American still life
During and especially after the civil war, the American South wasn’t a safe place for African Americans. Barbaric lynchings were commonplace, accepted, even ‘commercialised’. The photographs taken were sold as postcards in souvenir shops alongside post-mortem trophies such as bone fragments, hair, ears, etc. The killers often posed with the bodies. Lynchings were generally attended by throngs of people, young and old, from all walks of life, even from other states or villages and ‘the law’ would just fade away and let mob justice take over.
Southern trees bear a strange fruit,
Blood on the leaves and blood at the root,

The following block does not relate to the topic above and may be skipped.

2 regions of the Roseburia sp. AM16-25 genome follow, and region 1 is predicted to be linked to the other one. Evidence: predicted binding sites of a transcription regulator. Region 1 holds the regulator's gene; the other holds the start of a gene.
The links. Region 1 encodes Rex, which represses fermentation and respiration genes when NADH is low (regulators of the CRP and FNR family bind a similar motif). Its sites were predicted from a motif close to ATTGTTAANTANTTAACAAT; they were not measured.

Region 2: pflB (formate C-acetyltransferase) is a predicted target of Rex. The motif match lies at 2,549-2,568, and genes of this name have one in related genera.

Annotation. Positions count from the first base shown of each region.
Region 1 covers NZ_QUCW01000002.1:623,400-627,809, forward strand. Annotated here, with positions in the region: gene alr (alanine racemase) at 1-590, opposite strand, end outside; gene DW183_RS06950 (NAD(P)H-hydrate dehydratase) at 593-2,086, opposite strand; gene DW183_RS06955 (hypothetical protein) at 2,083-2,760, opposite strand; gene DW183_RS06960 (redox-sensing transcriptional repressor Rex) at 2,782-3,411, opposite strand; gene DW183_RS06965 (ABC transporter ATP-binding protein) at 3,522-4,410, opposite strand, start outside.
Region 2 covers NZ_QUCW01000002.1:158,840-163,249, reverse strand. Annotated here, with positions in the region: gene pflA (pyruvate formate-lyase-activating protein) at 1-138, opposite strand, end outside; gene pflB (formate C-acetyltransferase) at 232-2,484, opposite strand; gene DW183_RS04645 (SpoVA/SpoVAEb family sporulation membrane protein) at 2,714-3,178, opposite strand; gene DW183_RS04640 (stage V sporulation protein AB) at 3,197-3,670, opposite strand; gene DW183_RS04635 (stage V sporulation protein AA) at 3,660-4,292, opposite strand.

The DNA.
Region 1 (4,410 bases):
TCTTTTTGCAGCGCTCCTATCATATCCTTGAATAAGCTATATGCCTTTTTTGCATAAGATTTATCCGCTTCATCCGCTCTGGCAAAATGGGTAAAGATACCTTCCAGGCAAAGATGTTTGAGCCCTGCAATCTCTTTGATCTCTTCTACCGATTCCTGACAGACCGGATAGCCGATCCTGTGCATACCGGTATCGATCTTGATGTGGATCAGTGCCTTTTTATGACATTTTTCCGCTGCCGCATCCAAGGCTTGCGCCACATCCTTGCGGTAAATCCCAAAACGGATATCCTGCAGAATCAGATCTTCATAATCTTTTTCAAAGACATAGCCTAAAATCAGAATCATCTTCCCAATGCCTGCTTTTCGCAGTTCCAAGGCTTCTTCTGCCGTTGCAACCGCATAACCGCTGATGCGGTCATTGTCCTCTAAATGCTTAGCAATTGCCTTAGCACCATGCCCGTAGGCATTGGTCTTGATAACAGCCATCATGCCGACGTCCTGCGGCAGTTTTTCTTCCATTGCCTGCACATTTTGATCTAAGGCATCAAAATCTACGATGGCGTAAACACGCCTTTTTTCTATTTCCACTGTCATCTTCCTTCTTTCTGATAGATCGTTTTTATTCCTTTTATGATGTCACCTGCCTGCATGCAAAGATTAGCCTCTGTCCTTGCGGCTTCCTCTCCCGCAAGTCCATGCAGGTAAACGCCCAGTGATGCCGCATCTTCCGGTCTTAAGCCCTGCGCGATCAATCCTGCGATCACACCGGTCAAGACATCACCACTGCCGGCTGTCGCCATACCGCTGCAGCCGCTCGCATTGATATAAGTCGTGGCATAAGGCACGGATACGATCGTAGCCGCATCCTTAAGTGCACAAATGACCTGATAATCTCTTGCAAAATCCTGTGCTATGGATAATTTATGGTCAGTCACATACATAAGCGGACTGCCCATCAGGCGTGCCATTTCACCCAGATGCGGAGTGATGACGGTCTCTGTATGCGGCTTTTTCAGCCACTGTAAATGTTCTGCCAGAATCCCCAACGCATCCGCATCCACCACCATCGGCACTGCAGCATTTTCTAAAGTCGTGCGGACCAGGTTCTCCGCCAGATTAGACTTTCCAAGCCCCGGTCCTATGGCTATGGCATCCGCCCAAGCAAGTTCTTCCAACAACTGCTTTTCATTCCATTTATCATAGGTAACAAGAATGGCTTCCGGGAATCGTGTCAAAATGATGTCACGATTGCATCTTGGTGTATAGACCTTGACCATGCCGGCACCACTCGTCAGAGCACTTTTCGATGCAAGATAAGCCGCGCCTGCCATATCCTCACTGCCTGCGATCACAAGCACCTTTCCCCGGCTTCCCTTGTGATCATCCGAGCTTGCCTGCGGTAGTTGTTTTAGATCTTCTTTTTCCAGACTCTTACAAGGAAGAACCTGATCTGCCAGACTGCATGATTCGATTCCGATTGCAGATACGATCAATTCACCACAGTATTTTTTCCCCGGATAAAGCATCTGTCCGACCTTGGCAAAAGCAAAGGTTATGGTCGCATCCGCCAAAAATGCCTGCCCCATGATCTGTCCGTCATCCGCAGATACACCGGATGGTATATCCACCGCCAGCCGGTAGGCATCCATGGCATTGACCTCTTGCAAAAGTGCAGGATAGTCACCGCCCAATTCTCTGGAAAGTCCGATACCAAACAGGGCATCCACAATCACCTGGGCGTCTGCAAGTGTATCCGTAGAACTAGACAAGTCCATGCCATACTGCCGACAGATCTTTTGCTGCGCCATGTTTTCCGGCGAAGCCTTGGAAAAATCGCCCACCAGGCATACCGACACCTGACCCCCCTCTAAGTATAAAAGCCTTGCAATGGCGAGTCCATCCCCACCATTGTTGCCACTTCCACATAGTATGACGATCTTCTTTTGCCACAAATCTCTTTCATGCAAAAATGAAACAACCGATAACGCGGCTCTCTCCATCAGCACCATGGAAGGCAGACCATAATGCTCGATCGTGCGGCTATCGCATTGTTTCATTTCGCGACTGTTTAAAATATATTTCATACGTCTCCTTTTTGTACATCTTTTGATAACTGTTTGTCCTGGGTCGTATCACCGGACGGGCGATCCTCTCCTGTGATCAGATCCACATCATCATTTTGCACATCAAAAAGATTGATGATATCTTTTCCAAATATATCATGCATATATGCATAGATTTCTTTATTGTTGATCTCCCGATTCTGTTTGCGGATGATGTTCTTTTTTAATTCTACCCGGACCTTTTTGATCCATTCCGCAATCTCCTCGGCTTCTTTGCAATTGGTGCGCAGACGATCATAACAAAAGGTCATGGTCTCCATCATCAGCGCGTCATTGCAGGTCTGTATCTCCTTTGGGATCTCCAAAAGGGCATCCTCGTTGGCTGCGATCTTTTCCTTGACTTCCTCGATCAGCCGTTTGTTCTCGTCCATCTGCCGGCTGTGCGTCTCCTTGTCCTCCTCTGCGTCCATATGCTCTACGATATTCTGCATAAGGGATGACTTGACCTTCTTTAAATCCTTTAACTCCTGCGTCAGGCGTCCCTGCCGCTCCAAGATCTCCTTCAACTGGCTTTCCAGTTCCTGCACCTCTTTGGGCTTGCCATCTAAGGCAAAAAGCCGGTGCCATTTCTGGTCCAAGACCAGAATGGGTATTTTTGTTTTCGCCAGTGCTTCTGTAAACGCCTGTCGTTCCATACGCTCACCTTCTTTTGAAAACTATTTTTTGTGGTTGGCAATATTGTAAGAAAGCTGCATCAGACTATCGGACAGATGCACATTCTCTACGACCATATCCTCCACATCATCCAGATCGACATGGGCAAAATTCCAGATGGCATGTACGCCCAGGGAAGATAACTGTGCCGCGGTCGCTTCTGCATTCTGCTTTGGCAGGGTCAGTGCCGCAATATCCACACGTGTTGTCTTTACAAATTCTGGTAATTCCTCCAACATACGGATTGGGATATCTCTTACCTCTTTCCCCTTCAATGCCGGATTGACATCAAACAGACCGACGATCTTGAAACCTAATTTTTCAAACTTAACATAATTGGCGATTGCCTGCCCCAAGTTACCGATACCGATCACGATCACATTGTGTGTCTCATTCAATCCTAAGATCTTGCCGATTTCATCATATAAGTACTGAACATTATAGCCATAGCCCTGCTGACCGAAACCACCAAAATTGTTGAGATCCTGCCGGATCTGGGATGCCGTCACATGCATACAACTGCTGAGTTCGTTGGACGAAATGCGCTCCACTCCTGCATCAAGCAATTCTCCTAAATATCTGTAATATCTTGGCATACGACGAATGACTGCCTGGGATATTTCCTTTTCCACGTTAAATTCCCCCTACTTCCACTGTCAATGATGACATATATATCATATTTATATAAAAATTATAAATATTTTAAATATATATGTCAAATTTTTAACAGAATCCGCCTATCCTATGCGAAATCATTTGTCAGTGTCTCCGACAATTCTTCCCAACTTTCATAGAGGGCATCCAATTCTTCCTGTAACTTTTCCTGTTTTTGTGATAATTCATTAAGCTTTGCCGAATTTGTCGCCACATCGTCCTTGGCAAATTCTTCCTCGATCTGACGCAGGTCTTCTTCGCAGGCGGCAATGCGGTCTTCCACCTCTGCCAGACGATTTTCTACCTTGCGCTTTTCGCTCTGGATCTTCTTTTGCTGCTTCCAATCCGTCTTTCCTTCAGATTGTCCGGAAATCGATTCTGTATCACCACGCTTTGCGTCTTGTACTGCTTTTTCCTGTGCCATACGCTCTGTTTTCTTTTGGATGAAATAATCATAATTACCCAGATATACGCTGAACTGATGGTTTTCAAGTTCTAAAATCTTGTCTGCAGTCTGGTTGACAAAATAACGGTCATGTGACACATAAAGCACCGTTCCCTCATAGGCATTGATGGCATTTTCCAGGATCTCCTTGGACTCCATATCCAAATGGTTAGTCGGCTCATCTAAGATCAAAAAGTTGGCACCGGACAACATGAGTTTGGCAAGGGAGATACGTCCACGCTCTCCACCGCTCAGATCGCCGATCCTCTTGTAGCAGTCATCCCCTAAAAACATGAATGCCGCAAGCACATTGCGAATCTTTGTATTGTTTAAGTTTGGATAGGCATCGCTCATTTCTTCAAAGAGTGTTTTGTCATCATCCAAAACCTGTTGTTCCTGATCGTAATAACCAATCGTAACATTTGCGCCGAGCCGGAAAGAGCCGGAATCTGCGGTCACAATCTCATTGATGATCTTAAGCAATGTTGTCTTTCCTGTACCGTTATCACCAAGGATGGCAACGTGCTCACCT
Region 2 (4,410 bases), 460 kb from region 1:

Black bodies swinging in the Southern breeze,
Strange fruit hanging from the poplar trees.
Pastoral scene of the gallant South,
The bulging eyes and the twisted mouth,
Scent of magnolia, sweet and fresh,
Then the sudden smell of burning flesh!
Here is a fruit for the crows to pluck,
For the rain to gather, for the wind to suck,
For the sun to rot, for the trees to drop,
Here is a strange and bitter crop.
- Bitter Fruit, Abel Meeropol, 1937